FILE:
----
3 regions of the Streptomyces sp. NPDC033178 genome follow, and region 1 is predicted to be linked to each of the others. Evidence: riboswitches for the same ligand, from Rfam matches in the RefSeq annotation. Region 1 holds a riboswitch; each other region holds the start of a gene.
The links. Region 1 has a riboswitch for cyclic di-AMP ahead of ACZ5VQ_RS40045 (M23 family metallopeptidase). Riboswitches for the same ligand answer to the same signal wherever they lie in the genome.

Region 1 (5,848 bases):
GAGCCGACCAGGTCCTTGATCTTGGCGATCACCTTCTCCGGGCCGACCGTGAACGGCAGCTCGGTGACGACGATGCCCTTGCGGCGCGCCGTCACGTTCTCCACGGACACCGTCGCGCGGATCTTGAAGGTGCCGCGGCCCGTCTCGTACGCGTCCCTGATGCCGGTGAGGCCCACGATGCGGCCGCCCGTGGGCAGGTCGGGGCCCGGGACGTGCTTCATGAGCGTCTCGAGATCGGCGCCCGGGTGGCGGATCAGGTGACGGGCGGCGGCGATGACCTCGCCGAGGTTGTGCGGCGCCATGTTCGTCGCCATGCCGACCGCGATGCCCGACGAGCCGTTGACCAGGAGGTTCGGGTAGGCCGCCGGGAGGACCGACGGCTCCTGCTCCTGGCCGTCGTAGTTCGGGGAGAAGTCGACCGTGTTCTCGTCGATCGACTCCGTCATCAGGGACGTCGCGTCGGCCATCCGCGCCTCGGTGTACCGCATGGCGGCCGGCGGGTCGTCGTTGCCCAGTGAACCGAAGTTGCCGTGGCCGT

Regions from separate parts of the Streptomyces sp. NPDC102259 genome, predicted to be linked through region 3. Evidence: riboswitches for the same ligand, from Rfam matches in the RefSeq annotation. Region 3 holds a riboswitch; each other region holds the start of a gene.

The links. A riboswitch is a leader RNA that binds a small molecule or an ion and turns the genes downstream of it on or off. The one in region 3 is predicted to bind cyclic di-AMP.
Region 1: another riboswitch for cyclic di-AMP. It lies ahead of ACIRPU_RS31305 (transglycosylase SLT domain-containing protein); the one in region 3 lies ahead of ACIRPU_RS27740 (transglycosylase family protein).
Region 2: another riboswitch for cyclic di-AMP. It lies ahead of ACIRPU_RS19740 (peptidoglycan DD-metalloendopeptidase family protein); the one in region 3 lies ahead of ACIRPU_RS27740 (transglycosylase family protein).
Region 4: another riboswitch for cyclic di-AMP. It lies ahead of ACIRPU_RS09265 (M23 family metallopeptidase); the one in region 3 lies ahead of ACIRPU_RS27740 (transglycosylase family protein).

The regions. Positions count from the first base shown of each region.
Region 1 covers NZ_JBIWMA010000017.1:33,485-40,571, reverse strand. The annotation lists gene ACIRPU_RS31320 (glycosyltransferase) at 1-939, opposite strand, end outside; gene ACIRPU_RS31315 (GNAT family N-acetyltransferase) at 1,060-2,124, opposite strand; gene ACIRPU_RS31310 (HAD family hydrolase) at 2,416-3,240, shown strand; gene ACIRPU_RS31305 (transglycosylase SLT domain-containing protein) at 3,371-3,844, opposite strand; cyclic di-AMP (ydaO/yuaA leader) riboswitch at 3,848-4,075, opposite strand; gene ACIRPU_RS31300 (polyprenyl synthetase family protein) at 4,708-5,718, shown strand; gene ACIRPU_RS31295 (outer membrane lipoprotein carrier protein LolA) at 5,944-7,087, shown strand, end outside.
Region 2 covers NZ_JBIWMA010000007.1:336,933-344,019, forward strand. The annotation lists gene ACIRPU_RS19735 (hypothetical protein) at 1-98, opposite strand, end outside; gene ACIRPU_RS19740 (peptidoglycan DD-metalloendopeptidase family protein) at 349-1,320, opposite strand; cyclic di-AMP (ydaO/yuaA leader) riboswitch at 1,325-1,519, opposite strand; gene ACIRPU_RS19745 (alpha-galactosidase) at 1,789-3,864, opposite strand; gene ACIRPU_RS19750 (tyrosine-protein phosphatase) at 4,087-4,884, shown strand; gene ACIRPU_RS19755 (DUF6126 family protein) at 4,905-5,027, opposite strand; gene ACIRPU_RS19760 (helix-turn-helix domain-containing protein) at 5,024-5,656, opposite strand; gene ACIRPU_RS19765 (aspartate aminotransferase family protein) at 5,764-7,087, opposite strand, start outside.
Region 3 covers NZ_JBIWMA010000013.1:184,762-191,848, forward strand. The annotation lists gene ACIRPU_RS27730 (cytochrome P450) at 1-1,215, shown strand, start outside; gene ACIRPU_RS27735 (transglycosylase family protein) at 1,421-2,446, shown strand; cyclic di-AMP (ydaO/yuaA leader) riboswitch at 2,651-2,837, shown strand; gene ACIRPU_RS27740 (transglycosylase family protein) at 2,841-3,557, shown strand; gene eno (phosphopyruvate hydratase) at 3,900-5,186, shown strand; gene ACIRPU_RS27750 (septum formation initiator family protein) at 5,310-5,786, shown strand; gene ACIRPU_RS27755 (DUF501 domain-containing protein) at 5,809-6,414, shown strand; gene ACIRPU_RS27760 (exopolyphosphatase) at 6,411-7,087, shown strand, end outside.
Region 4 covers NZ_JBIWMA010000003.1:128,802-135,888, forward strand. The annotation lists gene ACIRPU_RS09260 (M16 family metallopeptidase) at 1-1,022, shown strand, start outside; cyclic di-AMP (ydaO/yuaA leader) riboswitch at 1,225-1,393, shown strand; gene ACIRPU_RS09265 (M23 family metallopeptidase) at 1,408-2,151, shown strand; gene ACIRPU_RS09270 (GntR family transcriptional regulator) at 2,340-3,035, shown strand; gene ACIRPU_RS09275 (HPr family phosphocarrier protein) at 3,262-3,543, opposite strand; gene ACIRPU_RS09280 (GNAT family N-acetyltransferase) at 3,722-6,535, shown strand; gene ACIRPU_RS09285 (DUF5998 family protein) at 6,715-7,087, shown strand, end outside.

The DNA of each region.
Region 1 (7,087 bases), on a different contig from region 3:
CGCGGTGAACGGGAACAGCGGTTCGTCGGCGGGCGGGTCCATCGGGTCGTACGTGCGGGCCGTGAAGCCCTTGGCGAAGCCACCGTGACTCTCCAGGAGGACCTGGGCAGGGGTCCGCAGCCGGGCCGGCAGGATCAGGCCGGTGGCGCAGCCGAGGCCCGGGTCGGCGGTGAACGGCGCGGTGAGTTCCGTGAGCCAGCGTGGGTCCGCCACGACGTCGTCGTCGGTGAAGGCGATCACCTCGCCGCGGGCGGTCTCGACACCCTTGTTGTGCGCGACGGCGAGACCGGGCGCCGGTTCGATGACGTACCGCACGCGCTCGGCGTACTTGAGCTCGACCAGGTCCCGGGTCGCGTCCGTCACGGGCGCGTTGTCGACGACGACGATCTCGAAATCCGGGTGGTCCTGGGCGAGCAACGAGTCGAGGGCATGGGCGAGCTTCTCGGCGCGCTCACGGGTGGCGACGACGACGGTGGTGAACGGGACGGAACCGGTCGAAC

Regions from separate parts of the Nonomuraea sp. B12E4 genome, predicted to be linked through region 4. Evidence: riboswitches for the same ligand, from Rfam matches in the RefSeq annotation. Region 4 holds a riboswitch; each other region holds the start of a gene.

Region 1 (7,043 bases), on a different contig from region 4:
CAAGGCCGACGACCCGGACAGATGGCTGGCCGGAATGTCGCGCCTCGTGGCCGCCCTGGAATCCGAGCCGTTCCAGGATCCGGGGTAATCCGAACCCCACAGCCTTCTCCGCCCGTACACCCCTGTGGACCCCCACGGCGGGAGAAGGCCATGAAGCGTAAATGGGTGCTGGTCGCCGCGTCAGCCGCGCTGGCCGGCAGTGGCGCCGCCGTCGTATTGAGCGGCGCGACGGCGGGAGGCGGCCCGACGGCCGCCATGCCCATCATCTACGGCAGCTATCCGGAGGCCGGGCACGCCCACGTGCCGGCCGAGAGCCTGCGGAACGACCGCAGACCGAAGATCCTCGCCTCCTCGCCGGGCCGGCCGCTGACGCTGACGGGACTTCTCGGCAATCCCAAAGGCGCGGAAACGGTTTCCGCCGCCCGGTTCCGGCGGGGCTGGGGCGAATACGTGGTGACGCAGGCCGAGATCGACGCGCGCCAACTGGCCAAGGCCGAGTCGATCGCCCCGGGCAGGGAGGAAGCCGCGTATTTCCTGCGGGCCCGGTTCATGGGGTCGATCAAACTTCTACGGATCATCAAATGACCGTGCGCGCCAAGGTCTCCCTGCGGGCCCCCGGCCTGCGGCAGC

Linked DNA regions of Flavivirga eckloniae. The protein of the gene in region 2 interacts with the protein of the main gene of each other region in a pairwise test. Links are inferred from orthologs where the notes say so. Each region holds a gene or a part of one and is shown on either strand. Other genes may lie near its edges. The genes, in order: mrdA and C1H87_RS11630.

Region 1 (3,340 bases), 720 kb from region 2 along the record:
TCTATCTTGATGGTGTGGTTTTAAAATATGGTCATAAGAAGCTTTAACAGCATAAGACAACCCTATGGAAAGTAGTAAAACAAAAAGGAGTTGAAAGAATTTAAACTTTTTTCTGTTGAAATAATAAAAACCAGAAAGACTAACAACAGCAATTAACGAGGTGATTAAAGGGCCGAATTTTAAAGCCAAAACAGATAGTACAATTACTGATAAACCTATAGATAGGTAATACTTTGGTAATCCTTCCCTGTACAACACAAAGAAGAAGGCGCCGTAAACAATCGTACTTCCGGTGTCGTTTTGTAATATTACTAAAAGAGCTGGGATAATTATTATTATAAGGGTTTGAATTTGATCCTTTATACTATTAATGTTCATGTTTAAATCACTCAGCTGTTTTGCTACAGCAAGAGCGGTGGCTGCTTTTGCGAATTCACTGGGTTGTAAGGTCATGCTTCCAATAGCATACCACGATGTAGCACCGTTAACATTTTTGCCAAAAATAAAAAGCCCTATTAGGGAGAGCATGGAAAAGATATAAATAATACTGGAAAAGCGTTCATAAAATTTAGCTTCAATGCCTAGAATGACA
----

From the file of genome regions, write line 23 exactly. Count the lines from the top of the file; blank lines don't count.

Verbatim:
TCTATCTTGATGGTGTGGTTTTAAAATATGGTCATAAGAAGCTTTAACAGCATAAGACAACCCTATGGAAAGTAGTAAAACAAAAAGGAGTTGAAAGAATTTAAACTTTTTTCTGTTGAAATAATAAAAACCAGAAAGACTAACAACAGCAATTAACGAGGTGATTAAAGGGCCGAATTTTAAAGCCAAAACAGATAGTACAATTACTGATAAACCTATAGATAGGTAATACTTTGGTAATCCTTCCCTGTACAACACAAAGAAGAAGGCGCCGTAAACAATCGTACTTCCGGTGTCGTTTTGTAATATTACTAAAAGAGCTGGGATAATTATTATTATAAGGGTTTGAATTTGATCCTTTATACTATTAATGTTCATGTTTAAATCACTCAGCTGTTTTGCTACAGCAAGAGCGGTGGCTGCTTTTGCGAATTCACTGGGTTGTAAGGTCATGCTTCCAATAGCATACCACGATGTAGCACCGTTAACATTTTTGCCAAAAATAAAAAGCCCTATTAGGGAGAGCATGGAAAAGATATAAATAATACTGGAAAAGCGTTCATAAAATTTAGCTTCAATGCCTAGAATGACA